Q&A on hot and spicy flavor trends

by Donna Berry
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With sriracha mainstream, culinary professionals are exploring new flavorful ingredients to turn up the heat in meat and poultry. They are looking for global and regional recipes to layer in familiar flavors with bold spices. To better understand the trends driving innovation and how these trends can be turned into flavorful foods, MEAT+POULTRY spoke with members of the innovation team at Kerry, Beloit, Wisconsin. This includes Danny Bruns, director of culinary innovation; John Kauffman, director of meat systems, flavors and coatings; Megan McGough, senior research and development scientist for meat; Jacquelyn Schuh, market research specialist for meat; and Michelle Wetzel, research development and applications director for meat.

MEAT+POULTRY: What’s driving innovation in hot and spicy flavors?

Jacquelyn Schuh, Kerry
Jacquelyn Schuh, market research specialist for meat
Jacquelyn Schuh: As flavor tourism continues to build, consumers have ever expanding options available at home due to globalization. At Kerry, we have seen a growing interest in the use of peppers and are excited about two specific cuisines making a lot of noise in the hot and spicy meat world. These are Middle Eastern and Peruvian meat dishes. These cuisines are making use of regional peppers to excite today’s consumers.

M+P: Do consumers understand that’s there are peppers beyond chipotle and jalapeno?

Schuh: Most of America has tried all the “mainstream” peppers so they’re interested in ways to branch out. Interest in peppers and chile varieties has exploded in recent years with more consumers than ever tracking their personal spice level – whether huge on spice or not – on the Scoville scale. So yes, Americans accept and actively welcome a love affair with heat That’s where we come in. We assist formulators with branching out beyond the peppers confined to our US borders. Peppers are worldly and regional, and Millennials, Gen Z and others alike are willing to try new varieties for the daring, adventurous factor and social capital they build to brag to their friends. Consumers are gravitating towards trying different varietals on menus, tailoring spice to their liking and for no reason other than to find their next “sriracha.”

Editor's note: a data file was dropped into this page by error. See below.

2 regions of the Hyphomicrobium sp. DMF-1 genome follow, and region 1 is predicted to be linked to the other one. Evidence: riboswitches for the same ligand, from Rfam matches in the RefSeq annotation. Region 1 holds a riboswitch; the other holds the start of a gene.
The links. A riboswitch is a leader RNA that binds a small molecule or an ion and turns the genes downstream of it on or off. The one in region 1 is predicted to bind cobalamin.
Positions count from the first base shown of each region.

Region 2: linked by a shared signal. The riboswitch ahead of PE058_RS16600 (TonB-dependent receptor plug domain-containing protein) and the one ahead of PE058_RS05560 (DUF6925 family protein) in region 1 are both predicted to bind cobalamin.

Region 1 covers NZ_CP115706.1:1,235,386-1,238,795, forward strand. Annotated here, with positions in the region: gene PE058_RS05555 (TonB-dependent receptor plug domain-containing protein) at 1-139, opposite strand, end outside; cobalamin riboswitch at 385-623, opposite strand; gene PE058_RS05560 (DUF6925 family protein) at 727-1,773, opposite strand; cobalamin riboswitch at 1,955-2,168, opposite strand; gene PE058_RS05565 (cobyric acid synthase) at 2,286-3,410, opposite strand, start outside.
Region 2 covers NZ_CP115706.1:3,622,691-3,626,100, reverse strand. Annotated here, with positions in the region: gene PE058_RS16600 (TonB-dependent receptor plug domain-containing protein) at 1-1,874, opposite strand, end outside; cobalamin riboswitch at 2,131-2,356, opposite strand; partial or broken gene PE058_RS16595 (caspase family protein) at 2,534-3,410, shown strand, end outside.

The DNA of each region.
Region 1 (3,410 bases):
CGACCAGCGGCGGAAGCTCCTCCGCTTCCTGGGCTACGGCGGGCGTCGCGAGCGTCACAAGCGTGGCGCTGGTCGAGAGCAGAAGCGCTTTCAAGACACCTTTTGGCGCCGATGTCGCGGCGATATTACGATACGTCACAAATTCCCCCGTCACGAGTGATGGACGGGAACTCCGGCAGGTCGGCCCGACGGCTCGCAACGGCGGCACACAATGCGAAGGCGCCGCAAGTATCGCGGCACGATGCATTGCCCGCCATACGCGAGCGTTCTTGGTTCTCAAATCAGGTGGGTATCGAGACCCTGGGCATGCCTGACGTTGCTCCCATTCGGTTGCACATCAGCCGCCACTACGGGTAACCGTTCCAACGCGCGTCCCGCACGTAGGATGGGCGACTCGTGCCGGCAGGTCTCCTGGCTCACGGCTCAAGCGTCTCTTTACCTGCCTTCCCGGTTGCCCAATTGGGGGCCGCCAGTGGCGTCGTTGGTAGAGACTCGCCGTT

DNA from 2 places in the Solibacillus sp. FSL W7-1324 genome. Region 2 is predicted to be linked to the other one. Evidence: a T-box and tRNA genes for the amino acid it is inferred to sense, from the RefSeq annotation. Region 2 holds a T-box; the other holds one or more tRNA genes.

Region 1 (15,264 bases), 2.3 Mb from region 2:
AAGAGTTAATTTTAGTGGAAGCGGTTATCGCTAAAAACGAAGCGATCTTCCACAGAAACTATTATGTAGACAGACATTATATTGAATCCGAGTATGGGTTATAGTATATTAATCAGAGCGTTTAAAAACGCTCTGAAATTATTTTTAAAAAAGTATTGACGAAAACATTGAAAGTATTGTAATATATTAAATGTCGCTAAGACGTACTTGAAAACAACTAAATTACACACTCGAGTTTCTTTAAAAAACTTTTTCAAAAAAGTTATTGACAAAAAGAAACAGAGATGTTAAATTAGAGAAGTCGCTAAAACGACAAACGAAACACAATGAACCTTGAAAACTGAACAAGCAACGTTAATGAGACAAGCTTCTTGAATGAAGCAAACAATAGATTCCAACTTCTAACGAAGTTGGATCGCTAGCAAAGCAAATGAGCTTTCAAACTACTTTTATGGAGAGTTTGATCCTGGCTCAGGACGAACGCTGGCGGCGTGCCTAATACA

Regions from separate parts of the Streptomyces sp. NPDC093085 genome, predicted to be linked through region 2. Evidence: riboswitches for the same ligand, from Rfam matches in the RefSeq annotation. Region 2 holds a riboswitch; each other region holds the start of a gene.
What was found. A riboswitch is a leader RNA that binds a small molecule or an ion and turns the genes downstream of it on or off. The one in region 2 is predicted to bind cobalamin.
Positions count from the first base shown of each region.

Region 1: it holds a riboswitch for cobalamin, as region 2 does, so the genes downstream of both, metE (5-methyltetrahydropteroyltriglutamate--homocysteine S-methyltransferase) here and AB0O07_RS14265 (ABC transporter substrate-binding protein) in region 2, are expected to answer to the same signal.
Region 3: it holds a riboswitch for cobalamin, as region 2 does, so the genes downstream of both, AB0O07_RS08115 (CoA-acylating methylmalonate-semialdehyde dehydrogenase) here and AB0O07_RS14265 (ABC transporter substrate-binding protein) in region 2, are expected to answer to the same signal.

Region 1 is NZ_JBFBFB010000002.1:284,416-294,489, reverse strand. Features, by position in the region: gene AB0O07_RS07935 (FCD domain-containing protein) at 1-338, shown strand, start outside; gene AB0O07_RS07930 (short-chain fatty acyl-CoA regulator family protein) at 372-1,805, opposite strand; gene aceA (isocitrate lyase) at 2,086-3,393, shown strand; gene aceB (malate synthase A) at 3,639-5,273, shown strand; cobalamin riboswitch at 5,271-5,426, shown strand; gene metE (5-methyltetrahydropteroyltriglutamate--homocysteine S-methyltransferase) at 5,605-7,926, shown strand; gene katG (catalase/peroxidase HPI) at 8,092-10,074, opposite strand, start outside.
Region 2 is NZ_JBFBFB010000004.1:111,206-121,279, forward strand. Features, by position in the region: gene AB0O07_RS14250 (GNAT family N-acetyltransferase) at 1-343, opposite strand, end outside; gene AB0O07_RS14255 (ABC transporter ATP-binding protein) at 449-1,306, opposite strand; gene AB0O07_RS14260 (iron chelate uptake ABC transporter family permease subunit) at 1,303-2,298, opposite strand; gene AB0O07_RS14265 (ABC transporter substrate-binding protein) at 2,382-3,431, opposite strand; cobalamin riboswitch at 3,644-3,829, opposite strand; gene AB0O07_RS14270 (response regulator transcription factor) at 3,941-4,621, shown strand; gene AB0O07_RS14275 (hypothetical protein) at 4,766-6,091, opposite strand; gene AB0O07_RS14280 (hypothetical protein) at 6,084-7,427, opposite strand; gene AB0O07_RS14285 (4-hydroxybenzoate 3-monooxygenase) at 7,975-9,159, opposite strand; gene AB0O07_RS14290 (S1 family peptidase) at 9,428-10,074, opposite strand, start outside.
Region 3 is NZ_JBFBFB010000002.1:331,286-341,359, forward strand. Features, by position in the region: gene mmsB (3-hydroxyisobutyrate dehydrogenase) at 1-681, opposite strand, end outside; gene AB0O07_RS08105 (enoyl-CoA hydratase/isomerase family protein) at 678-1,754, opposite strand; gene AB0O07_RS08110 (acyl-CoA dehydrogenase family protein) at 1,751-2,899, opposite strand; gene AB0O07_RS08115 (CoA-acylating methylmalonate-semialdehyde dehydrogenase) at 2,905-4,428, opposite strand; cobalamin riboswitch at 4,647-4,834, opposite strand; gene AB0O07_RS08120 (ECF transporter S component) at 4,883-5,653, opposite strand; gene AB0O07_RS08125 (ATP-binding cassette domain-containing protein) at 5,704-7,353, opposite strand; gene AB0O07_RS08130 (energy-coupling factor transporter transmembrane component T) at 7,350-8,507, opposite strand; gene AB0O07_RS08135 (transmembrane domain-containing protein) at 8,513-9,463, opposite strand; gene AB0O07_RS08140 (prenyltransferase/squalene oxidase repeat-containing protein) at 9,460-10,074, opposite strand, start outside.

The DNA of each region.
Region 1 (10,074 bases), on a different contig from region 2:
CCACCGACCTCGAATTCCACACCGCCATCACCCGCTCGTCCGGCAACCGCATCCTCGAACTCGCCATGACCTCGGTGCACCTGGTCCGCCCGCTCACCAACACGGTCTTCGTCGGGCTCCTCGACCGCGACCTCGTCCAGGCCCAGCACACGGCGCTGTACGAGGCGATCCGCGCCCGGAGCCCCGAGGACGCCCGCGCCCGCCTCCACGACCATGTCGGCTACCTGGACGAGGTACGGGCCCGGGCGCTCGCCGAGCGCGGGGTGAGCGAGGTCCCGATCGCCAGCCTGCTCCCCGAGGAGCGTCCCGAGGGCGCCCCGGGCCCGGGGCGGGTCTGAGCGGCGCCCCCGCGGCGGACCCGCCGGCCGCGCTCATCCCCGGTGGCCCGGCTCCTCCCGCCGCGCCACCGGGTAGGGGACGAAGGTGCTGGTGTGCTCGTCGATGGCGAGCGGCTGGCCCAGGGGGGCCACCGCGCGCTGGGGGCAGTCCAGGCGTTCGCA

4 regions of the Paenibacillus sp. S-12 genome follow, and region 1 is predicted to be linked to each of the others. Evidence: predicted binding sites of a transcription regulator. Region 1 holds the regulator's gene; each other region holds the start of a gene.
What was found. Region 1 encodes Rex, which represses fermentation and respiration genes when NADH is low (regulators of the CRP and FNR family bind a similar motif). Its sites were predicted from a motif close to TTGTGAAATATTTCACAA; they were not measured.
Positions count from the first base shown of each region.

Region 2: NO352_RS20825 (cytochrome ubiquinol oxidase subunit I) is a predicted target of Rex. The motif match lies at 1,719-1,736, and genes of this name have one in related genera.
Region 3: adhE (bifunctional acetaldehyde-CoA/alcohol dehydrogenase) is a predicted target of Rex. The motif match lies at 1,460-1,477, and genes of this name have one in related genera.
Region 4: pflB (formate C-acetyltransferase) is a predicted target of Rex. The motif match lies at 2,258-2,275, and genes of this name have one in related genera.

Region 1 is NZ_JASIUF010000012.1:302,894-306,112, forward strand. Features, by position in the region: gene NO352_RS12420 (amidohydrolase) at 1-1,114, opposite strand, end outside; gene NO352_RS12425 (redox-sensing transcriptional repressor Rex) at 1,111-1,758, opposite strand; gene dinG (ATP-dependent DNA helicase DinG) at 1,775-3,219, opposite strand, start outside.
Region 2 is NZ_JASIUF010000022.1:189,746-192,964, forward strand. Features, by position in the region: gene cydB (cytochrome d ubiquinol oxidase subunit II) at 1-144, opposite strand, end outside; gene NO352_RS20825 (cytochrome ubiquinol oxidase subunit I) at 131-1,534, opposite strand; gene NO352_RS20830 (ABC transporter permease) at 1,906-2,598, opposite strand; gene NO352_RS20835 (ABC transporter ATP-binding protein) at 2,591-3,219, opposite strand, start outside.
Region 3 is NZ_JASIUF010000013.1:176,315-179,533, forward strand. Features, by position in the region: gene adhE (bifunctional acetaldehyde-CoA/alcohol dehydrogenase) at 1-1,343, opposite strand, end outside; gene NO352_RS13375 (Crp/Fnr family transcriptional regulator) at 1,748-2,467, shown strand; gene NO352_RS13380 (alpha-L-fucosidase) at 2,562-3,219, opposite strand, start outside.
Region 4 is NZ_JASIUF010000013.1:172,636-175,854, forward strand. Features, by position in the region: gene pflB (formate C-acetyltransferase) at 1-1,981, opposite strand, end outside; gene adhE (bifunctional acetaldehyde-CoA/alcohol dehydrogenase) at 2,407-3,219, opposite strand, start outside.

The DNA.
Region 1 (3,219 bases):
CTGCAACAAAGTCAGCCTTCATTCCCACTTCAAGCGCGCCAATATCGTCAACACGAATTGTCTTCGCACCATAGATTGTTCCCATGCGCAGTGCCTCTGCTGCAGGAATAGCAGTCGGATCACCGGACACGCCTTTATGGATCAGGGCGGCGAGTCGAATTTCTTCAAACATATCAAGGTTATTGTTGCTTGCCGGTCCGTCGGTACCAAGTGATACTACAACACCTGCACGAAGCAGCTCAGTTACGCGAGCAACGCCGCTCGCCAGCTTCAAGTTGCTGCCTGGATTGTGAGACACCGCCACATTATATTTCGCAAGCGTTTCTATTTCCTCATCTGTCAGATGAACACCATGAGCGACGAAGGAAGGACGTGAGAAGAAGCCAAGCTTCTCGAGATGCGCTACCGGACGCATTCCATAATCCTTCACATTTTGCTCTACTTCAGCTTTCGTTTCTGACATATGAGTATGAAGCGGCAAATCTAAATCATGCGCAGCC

M+P: Do heat and meat make sense?

Megan McGough, Kerry
Megan McGough, senior research and development scientist for meat
Megan McGough: You bet they do. When product formulators clean up labels through reduction of fat, sugar and sodium, there is an impact on the taste of the final product. In order to replace the taste and palatability lost when these changes are made, many are turning to heat and spice to bring flavor back. Consumers’ growing interest and demand for authentic taste experiences and ethnic flavors are perfectly aligned with the use of these spicy and new pepper flavors.

Schuh: According to a 2016 Mintel study, when it comes to trying new international cuisine, consumers are most interested in trying that cuisine’s meat-based dishes, followed by appetizers and side dishes. This bodes well for why the peppers and heat associated with authentic Middle Eastern and Peruvian meat dishes are on the rise on menus and retail products. For example, Halal Guys, a New York-based quick-service chain serves a mix of Middle Eastern and Mediterranean fare and is well known for their combo platter and hot sauce. Their hot sauce has made even the daredevil of heat cry out in pain. Their platters are typically finished with a heavy dose of their infamous white sauce and a small amount (it’s really hot) of their red sauce. The red sauce is nothing to joke about with a Scoville rating of 100,000 to 130,000 units. The ingredient deck states the reason for the heat in the red sauce is simply ground red pepper; although there must be some secret to that heat level. Whether the recipe is under wraps or truly is just a ground red pepper to heat the famous combo platters, Halal Guys has helped spread awareness and respect throughout America, putting Middle Eastern/Mediterranean cuisines on the map when it comes to heat.

M+P: What are some of the best ways to provide heat and spice to meat and poultry?

John Kauffman, Kerry
John Kauffman, director of meat systems, flavors and coatings
John Kauffman: At Kerry, our analytical and sensory capabilities work hand in hand with our research and development teams to formulate products with the right spice impact depending on the desired final flavor and application. The ingredients utilized vary depending on whether you are looking for more of an up-front heat or one that lingers on the palate. We like to use ingredients with higher Scoville units as that enables us to decrease the delivery amount and reduce volatility of the spice the final product. When adding heat and spice to meat and poultry products it is important to assemble the product in layers, especially for coated and fried products where we add the most flavor in the marinade or pre-dust. When formulating, we use the motto “closest to the meat, furthest from the heat” as the heat from cooking or frying can easily destroy the flavors. Utilizing encapsulated flavors can help deliver heat and maintain consistency, while also reducing the impact of excessive browning or discoloration.